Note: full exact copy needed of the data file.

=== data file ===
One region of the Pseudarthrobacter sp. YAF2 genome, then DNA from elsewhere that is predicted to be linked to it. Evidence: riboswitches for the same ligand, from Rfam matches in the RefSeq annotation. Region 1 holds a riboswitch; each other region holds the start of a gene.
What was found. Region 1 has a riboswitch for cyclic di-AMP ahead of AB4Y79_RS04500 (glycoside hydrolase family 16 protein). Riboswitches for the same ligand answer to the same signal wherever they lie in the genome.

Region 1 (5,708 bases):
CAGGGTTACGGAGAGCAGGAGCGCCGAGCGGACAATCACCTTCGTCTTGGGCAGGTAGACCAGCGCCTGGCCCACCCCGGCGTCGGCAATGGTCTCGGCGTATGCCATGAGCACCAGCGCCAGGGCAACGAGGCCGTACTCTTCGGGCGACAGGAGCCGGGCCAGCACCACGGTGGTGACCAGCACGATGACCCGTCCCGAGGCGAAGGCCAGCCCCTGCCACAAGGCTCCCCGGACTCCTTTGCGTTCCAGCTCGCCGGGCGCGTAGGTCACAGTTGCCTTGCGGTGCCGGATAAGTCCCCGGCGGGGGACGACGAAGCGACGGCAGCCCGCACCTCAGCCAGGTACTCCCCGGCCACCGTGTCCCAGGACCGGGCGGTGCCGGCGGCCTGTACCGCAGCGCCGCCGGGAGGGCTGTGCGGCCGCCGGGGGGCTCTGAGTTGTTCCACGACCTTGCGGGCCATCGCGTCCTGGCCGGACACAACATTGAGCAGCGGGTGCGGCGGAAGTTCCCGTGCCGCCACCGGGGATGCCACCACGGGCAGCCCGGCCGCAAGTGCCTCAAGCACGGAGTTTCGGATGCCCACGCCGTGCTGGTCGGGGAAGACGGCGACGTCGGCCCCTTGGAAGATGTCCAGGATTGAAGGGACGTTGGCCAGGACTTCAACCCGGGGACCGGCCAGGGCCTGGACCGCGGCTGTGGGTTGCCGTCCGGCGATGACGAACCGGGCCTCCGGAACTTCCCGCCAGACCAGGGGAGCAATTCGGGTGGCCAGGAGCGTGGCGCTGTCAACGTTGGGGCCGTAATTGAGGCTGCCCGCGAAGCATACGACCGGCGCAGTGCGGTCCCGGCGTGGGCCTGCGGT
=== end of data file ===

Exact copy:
One region of the Pseudarthrobacter sp. YAF2 genome, then DNA from elsewhere that is predicted to be linked to it. Evidence: riboswitches for the same ligand, from Rfam matches in the RefSeq annotation. Region 1 holds a riboswitch; each other region holds the start of a gene.
What was found. Region 1 has a riboswitch for cyclic di-AMP ahead of AB4Y79_RS04500 (glycoside hydrolase family 16 protein). Riboswitches for the same ligand answer to the same signal wherever they lie in the genome.

Region 1 (5,708 bases):
CAGGGTTACGGAGAGCAGGAGCGCCGAGCGGACAATCACCTTCGTCTTGGGCAGGTAGACCAGCGCCTGGCCCACCCCGGCGTCGGCAATGGTCTCGGCGTATGCCATGAGCACCAGCGCCAGGGCAACGAGGCCGTACTCTTCGGGCGACAGGAGCCGGGCCAGCACCACGGTGGTGACCAGCACGATGACCCGTCCCGAGGCGAAGGCCAGCCCCTGCCACAAGGCTCCCCGGACTCCTTTGCGTTCCAGCTCGCCGGGCGCGTAGGTCACAGTTGCCTTGCGGTGCCGGATAAGTCCCCGGCGGGGGACGACGAAGCGACGGCAGCCCGCACCTCAGCCAGGTACTCCCCGGCCACCGTGTCCCAGGACCGGGCGGTGCCGGCGGCCTGTACCGCAGCGCCGCCGGGAGGGCTGTGCGGCCGCCGGGGGGCTCTGAGTTGTTCCACGACCTTGCGGGCCATCGCGTCCTGGCCGGACACAACATTGAGCAGCGGGTGCGGCGGAAGTTCCCGTGCCGCCACCGGGGATGCCACCACGGGCAGCCCGGCCGCAAGTGCCTCAAGCACGGAGTTTCGGATGCCCACGCCGTGCTGGTCGGGGAAGACGGCGACGTCGGCCCCTTGGAAGATGTCCAGGATTGAAGGGACGTTGGCCAGGACTTCAACCCGGGGACCGGCCAGGGCCTGGACCGCGGCTGTGGGTTGCCGTCCGGCGATGACGAACCGGGCCTCCGGAACTTCCCGCCAGACCAGGGGAGCAATTCGGGTGGCCAGGAGCGTGGCGCTGTCAACGTTGGGGCCGTAATTGAGGCTGCCCGCGAAGCATACGACCGGCGCAGTGCGGTCCCGGCGTGGGCCTGCGGT